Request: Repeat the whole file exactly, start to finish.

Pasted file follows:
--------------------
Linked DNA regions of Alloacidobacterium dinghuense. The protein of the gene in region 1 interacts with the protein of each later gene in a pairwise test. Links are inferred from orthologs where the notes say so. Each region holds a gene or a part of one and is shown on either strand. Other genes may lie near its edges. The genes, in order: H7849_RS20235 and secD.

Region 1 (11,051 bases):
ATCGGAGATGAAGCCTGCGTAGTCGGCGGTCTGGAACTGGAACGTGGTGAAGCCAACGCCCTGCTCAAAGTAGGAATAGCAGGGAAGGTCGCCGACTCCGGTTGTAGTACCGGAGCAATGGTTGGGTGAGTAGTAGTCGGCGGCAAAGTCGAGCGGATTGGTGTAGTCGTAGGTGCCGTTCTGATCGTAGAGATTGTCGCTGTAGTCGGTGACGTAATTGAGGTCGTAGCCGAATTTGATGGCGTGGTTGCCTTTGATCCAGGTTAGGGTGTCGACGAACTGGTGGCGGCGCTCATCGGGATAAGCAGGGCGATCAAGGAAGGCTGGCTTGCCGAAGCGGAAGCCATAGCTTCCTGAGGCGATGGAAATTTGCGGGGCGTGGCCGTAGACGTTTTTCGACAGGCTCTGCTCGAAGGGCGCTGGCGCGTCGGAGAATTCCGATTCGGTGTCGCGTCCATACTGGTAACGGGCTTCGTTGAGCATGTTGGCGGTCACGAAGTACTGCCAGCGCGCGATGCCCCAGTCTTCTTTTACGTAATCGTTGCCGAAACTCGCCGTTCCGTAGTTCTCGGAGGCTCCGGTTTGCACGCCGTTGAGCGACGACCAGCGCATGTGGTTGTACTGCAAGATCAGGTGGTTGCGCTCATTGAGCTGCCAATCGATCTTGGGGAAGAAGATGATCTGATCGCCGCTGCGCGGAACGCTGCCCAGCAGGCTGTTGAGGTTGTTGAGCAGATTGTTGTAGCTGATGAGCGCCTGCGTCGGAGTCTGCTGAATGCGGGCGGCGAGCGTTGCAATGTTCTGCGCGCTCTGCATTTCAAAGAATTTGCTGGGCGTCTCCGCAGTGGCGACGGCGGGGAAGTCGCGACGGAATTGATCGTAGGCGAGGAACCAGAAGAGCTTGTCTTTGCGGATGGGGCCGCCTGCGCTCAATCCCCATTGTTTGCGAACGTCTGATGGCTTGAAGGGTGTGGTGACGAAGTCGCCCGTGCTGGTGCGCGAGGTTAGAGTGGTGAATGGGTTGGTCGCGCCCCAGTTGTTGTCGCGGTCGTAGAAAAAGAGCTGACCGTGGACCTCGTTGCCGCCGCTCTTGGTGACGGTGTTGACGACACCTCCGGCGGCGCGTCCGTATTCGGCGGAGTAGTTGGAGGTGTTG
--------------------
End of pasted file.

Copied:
Linked DNA regions of Alloacidobacterium dinghuense. The protein of the gene in region 1 interacts with the protein of each later gene in a pairwise test. Links are inferred from orthologs where the notes say so. Each region holds a gene or a part of one and is shown on either strand. Other genes may lie near its edges. The genes, in order: H7849_RS20235 and secD.

Region 1 (11,051 bases):
ATCGGAGATGAAGCCTGCGTAGTCGGCGGTCTGGAACTGGAACGTGGTGAAGCCAACGCCCTGCTCAAAGTAGGAATAGCAGGGAAGGTCGCCGACTCCGGTTGTAGTACCGGAGCAATGGTTGGGTGAGTAGTAGTCGGCGGCAAAGTCGAGCGGATTGGTGTAGTCGTAGGTGCCGTTCTGATCGTAGAGATTGTCGCTGTAGTCGGTGACGTAATTGAGGTCGTAGCCGAATTTGATGGCGTGGTTGCCTTTGATCCAGGTTAGGGTGTCGACGAACTGGTGGCGGCGCTCATCGGGATAAGCAGGGCGATCAAGGAAGGCTGGCTTGCCGAAGCGGAAGCCATAGCTTCCTGAGGCGATGGAAATTTGCGGGGCGTGGCCGTAGACGTTTTTCGACAGGCTCTGCTCGAAGGGCGCTGGCGCGTCGGAGAATTCCGATTCGGTGTCGCGTCCATACTGGTAACGGGCTTCGTTGAGCATGTTGGCGGTCACGAAGTACTGCCAGCGCGCGATGCCCCAGTCTTCTTTTACGTAATCGTTGCCGAAACTCGCCGTTCCGTAGTTCTCGGAGGCTCCGGTTTGCACGCCGTTGAGCGACGACCAGCGCATGTGGTTGTACTGCAAGATCAGGTGGTTGCGCTCATTGAGCTGCCAATCGATCTTGGGGAAGAAGATGATCTGATCGCCGCTGCGCGGAACGCTGCCCAGCAGGCTGTTGAGGTTGTTGAGCAGATTGTTGTAGCTGATGAGCGCCTGCGTCGGAGTCTGCTGAATGCGGGCGGCGAGCGTTGCAATGTTCTGCGCGCTCTGCATTTCAAAGAATTTGCTGGGCGTCTCCGCAGTGGCGACGGCGGGGAAGTCGCGACGGAATTGATCGTAGGCGAGGAACCAGAAGAGCTTGTCTTTGCGGATGGGGCCGCCTGCGCTCAATCCCCATTGTTTGCGAACGTCTGATGGCTTGAAGGGTGTGGTGACGAAGTCGCCCGTGCTGGTGCGCGAGGTTAGAGTGGTGAATGGGTTGGTCGCGCCCCAGTTGTTGTCGCGGTCGTAGAAAAAGAGCTGACCGTGGACCTCGTTGCCGCCGCTCTTGGTGACGGTGTTGACGACACCTCCGGCGGCGCGTCCGTATTCGGCGGAGTAGTTGGAGGTGTTG